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10 money-saving tips for having a baby on a budget

Working out how much to save for a baby can be a daunting task. Follow our easy money-saving tips for parents-to-be, from creating a household budget to buying only baby essentials—and get planning for your baby on a budget!

5 mins to read Oct 26, 2020
  1. Start creating a household budget
    Money-management apps are great for tracking the money coming in and out of your account. A good way to budget is to follow the 50/30/20 rule—50% of your budget should go on the essentials—for example, rent or home loan, bills, and food— 30% on other spending, and 20% on saving. If you’re coming up short after working out how much to save for a baby, see what non-essential outgoings you could cut back on.
  2. Save for you baby
    Consider opening a child savings accounts when your baby is born as you may not have to pay tax on the amount saved. A sensible approach is to set up a regular bank transfer to deposit money into the account each month. That way, it’ll be squirrelled away before you even miss it, and you’ll have peace of mind that your nest egg grows as your baby does. Whether you’re putting money aside for buying baby gear or starting a university fund, it’s worth shopping around for the best interest rates so you can save the most for your child’s future.
  3. Shopping for baby on a budget?
    Make a list of baby essentials and try to only buy items you’ll really need. For example, a car seat, cot, pram, nappies, a few one-pieces, vests, and a baby blanket. If you’re having a baby shower, you could always set up a gift registry and ask people to contribute toward some of the more expensive items. Not sure whether you’ll need something? Ask friends and family with experience. They may have other money-saving tips for parents too.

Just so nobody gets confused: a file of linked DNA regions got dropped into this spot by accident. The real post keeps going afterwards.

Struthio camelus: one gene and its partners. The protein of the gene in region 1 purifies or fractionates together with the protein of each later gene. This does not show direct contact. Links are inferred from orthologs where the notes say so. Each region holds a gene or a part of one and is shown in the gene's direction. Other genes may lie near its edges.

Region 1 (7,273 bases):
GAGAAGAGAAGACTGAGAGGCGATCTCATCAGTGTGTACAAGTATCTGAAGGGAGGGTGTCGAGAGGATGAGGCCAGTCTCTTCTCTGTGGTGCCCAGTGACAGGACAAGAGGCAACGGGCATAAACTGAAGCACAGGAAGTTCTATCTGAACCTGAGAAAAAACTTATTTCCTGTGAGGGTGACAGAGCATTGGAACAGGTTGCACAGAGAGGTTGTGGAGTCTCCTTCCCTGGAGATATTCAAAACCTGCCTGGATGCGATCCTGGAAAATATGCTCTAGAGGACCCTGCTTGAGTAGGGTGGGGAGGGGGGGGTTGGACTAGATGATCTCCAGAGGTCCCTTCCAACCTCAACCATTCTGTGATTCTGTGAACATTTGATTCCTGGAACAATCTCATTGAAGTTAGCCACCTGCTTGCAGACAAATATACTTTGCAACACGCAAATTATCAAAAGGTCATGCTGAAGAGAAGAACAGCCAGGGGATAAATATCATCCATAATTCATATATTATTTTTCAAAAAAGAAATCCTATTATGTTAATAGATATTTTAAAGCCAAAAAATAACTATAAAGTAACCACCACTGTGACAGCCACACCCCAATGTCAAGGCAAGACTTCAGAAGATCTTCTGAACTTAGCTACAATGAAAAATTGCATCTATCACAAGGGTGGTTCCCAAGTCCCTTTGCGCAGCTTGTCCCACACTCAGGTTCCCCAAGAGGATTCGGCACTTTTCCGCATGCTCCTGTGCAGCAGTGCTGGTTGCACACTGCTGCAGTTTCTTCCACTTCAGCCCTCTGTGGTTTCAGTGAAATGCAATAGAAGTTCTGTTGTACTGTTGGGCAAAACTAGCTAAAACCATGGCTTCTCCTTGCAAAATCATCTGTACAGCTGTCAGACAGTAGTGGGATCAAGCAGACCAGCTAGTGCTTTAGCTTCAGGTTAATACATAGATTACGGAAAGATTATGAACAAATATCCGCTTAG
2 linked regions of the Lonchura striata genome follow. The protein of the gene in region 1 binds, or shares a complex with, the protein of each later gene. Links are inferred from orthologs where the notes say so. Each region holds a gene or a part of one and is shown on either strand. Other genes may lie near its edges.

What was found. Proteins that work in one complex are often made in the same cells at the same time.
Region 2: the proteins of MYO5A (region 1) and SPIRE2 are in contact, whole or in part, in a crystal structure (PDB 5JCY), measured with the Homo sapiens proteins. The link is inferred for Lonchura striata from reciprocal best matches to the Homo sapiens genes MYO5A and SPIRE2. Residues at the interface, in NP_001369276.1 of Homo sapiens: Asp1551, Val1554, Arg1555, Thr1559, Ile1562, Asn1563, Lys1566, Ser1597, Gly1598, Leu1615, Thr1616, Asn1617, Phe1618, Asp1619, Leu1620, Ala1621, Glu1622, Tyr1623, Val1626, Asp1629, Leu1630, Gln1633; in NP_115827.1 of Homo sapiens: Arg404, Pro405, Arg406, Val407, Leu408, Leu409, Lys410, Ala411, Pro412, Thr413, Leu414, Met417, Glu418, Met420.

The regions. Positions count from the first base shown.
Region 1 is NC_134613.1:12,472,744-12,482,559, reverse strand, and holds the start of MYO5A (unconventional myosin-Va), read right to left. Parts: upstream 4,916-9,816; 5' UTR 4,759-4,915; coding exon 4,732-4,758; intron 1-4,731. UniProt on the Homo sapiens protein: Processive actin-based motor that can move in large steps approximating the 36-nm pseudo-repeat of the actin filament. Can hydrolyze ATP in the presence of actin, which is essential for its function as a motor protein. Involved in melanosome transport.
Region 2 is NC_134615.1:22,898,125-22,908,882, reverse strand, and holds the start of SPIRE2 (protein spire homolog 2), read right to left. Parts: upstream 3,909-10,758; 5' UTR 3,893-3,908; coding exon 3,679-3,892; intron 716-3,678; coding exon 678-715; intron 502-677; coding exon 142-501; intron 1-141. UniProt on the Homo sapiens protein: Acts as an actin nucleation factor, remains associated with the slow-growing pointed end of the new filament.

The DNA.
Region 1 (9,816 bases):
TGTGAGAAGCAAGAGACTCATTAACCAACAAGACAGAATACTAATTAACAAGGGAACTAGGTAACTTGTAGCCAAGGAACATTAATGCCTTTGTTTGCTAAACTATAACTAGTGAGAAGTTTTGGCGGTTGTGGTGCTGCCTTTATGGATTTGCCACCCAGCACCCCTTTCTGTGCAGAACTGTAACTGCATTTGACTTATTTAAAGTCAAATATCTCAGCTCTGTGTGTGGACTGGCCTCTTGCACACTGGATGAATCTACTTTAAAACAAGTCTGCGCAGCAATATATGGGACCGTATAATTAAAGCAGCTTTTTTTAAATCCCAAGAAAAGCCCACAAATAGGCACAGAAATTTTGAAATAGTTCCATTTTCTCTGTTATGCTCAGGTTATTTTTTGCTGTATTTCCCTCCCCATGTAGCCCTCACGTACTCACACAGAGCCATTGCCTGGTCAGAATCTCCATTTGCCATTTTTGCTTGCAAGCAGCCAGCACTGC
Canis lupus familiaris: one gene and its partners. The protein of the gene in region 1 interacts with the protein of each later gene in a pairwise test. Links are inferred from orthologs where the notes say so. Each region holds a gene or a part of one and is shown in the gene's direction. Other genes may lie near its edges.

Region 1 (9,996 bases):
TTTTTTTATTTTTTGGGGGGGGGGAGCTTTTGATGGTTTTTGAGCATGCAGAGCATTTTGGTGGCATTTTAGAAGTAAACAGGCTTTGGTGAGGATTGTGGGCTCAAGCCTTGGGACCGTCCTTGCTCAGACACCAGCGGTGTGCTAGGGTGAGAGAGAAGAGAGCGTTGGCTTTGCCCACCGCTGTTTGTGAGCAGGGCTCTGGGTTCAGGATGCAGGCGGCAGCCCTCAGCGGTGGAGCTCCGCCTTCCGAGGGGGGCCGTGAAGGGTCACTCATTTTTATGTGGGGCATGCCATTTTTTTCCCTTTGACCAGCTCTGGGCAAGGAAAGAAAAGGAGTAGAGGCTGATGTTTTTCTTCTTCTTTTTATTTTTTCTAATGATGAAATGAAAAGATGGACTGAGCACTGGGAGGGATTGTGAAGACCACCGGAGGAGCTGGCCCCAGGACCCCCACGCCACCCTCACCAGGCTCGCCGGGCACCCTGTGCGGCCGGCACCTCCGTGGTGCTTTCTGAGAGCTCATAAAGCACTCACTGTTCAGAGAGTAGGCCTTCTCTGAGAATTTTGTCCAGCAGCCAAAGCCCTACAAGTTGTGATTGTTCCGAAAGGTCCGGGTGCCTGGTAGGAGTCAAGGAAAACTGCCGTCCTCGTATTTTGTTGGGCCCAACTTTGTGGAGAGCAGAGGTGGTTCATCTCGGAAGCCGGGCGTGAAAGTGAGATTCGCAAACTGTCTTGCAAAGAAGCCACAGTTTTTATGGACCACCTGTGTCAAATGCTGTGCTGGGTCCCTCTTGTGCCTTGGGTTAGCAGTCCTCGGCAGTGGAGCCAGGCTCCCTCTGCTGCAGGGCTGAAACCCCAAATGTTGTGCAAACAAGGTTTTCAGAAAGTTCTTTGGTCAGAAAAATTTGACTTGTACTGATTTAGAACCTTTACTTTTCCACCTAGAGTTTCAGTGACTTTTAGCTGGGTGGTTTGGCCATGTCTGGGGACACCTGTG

4. Look for freebies
    Ask friends and family for hand-me-downs, they may appreciate the excuse for a clearout.
  5. Buy second-hand baby essentials
    Check out local Facebook groups and second-hand sites for pre-loved baby essentials. You can often find big-ticket items for sale, still in excellent condition but at a fraction of the retail cost.
  6. Try reusable nappies
    Kinder on the environment and your purse. By using reusable cloth nappies, you can save money compared to disposable nappies. There will be some initial outlay costs, depending on what type of cloth nappy you opt for, but you should easily make these back by the second year, and certainly with a little brother or sister on the way.
  7. Buy in bulk
    Cloth nappies aren’t for everyone, and with a million other parenting chores on your list, that’s OK. You could always look into bulk buying or signing up to a subscription service for regular buys such as disposable nappies. Just remember your little bundle of joy won’t stay so little forever, so you’ll need to change the type and size of nappy as he grows bigger.
  8. Breastfeed if you can!
    Breastmilk is best for babies, with the World Health Organisation recommending exclusive breastfeeding for at least the first six months, it’s the most economical way of feeding your baby too. So that’s your finances and household budget sorted, now find out how you can emotionally prepare for parenthood here. [https://www.babyandme.nestle.co.za/prenatal/prepare-for-parenthood]